From time to time, Dan likes to have me write about things he knows are light, cheery, upbeat, fun subjects for everyone. This is most definitely not one of those times, because it involves both the wanton destruction our species continues to inflict on our environment and the final resting places of some very brave, and maybe a teency bit crazy, people.
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Climbing Mt. Everest is a life or death proposition — literally. While only about 6% of the people who have scaled it have done so, the simple truth is that about 300 climbers have died attempting to climb to the summit. Of those, about 200 bodies still remain on the mountain. It’s just simply too dangerous to send up retrieval missions for every mountaineer who doesn’t reach his or her intended destination.
A lot of times, snow would fall and it, along with ice, would cover the perished climbers. Sadly, though, as global temperatures have climbed, that snow and ice has started to recede.
Ang Tshering Sherpa, former president of Nepal Mountaineering Association, told the BBC: “Because of global warming, the ice sheet and glaciers are fast melting and the dead bodies that remained buried all these years are now becoming exposed. We have brought down dead bodies of some mountaineers who died in recent years, but the old ones that remained buried are now coming out.”
Apparently the nature of glaciers means that they shift anyway, and there’s always a chance that a dead climber’s corpse will show back up, but that doesn’t mean climate change isn’t having a very real impact, even when it’s not bringing the dead out of their frozen, snowy tombs.
…in 2016 the Nepalese Army had to be called in to drain lakes swollen with glacial-melt that threatened to flood. The Khumbu Glacier is melting so fast that ponds are forming and linking up to create small lakes.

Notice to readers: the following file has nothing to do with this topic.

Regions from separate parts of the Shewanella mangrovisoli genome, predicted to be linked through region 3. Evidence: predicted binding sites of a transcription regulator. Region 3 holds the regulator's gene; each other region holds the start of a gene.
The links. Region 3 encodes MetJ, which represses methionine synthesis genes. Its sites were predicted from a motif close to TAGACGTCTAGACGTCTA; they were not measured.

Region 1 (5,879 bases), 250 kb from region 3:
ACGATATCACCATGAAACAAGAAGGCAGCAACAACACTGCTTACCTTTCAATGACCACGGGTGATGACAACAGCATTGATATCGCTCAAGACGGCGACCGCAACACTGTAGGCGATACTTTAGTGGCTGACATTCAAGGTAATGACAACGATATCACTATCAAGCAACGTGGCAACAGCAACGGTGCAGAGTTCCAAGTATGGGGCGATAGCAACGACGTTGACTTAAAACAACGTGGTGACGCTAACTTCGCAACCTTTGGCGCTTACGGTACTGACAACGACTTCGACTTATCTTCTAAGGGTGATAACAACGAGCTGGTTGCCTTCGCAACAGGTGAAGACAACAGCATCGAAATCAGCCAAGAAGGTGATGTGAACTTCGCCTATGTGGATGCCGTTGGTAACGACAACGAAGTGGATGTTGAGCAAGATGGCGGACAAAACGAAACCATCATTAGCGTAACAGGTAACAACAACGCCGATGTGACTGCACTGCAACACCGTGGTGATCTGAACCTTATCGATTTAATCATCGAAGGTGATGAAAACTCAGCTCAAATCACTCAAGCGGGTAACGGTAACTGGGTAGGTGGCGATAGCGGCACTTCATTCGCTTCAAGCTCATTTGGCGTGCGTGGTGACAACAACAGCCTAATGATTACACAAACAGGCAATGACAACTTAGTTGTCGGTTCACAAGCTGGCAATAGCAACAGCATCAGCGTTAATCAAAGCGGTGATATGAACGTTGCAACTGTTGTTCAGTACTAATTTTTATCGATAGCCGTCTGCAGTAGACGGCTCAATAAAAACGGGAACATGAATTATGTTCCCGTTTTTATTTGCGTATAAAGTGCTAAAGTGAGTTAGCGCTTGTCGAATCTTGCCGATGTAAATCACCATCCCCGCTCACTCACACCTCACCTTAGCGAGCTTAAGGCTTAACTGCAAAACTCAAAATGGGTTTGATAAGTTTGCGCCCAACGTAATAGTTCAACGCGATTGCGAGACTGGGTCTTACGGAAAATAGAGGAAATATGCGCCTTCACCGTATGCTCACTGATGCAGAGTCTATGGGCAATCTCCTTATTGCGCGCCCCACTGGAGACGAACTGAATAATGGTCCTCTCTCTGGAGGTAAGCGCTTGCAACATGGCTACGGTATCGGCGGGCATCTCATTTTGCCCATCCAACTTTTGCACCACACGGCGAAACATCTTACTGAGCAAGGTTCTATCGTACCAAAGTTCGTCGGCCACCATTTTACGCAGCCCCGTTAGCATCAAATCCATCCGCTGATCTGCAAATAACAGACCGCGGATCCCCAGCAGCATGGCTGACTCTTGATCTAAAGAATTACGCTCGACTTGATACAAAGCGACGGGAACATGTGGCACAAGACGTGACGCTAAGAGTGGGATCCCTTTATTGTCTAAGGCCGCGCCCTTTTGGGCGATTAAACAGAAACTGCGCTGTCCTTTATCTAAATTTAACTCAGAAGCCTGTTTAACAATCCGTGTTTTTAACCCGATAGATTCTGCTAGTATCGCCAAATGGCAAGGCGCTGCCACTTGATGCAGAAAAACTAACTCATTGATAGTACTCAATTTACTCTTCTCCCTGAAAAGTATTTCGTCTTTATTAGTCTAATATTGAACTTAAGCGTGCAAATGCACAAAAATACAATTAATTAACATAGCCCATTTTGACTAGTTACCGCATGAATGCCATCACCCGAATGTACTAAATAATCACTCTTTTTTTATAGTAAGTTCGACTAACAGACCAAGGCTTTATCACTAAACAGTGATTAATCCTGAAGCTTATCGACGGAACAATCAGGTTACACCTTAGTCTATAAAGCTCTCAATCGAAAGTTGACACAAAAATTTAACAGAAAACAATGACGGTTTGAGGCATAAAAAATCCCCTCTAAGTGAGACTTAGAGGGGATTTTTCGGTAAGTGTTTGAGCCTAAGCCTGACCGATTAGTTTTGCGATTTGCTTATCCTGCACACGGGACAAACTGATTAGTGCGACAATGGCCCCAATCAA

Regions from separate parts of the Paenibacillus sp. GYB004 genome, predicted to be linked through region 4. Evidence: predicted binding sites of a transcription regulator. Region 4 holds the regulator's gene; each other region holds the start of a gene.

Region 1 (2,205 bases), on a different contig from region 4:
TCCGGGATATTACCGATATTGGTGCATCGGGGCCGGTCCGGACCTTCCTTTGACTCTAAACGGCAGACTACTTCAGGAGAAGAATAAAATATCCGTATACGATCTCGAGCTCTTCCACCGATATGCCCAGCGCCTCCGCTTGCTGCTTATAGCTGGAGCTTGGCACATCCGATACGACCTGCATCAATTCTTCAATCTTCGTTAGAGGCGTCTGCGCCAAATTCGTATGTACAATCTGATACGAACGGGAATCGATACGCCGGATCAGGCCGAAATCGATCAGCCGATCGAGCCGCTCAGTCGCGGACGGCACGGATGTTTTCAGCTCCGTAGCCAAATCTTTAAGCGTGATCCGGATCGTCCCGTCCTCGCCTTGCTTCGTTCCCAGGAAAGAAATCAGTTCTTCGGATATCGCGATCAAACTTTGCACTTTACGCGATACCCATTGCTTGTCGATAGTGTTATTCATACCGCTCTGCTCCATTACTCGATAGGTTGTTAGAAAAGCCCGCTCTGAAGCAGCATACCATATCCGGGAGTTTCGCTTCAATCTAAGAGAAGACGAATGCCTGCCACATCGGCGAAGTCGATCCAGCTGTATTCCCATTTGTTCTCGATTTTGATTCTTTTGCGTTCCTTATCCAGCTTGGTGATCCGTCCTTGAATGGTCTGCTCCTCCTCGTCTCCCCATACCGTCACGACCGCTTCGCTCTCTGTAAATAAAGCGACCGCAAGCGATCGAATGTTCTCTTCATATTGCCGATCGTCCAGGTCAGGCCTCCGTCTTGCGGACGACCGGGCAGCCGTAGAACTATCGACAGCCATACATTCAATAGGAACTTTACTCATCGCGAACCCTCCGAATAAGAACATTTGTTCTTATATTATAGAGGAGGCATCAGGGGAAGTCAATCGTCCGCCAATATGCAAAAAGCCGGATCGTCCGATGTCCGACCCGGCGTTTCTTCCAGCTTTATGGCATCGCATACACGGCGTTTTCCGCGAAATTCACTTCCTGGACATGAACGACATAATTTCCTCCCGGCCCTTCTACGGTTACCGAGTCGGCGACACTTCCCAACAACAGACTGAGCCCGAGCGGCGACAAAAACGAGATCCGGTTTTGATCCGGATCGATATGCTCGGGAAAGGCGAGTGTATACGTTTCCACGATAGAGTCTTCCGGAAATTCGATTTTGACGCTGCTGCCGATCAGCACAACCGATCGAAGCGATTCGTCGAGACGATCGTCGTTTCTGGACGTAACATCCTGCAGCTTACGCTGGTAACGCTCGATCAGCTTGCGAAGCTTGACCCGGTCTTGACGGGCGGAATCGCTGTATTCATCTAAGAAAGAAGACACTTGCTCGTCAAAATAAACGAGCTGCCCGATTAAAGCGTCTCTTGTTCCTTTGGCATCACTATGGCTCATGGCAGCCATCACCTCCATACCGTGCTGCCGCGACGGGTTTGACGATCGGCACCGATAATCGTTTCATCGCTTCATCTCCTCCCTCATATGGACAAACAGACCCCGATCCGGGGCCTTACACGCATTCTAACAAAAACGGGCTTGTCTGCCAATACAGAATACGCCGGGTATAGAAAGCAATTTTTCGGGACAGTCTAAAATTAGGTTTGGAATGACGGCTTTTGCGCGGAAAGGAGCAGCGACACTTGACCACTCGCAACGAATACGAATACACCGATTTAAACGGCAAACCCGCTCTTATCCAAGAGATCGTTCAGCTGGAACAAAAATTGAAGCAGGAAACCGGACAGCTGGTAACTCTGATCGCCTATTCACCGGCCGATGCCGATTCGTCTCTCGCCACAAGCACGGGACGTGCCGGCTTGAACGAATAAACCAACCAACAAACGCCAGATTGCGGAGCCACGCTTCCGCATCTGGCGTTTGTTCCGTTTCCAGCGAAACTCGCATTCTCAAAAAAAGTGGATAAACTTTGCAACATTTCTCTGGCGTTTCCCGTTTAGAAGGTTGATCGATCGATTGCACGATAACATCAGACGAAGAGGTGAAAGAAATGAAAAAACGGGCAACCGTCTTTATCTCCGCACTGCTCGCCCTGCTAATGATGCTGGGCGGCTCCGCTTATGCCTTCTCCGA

Since it costs roughly $80k to pull a dead climber down off the mountain, and even body retrieval missions can be halted because of how dangerous the terrain is getting to them, many suggest that the remains should…remain…right where the climber died (I make no apologies).
Some people, such as mountaineer Alan Arnette, argue that the bodies should be left there. He told the BBC, “Most climbers like to be left on the mountains if they died. So it would be deemed disrespectful to just remove them unless they need to be moved from the climbing route or their families want them.”
Even though there are bodies that have started to show back up, there are some bodies that are famous for the fact that they haven’t. That includes one half of a pair of climbers who may very well have made it to the top before the mountaineer credited with doing it first, Edmund Hillary.
Andrew “Sandy” Irvine, the climbing partner of George Mallory, may have been one of the first two people to reach the summit of Everest a full 30 years before Edmund Hillary and Tenzing Norgay did it. Since they never made it back down, nobody knows just how close to the top they made it.
Mallory’s frozen body was found by chance in the ’90s without the Kodak cameras he brought up to record the climb with. It has been speculated that Irvine might have them and Kodak says they could still develop the film if the cameras turn up. Circumstantial evidence suggests that they died on the way back down from the summit, Mallory had his goggles off and a photo of his wife he said he’d put at the peak wasn’t in his coat. If Irvine is found with that camera, history books might need rewriting.
As more snow and ice melts on Mt. Everest, it’s possible that the bodies of others — including Irvine’s — might be found. Of course, given how much climate change is a factor in the discovery of the bodies, most of us would probably rather they all get to stay frozen and hidden away as long as possible.
h/t Big Think
Writer/comedian James Schlarmann is the founder of The Political Garbage Chute and his work has been featured on The Huffington Post. You can follow James on Facebook and Instagram, but not Twitter because he has a potty mouth.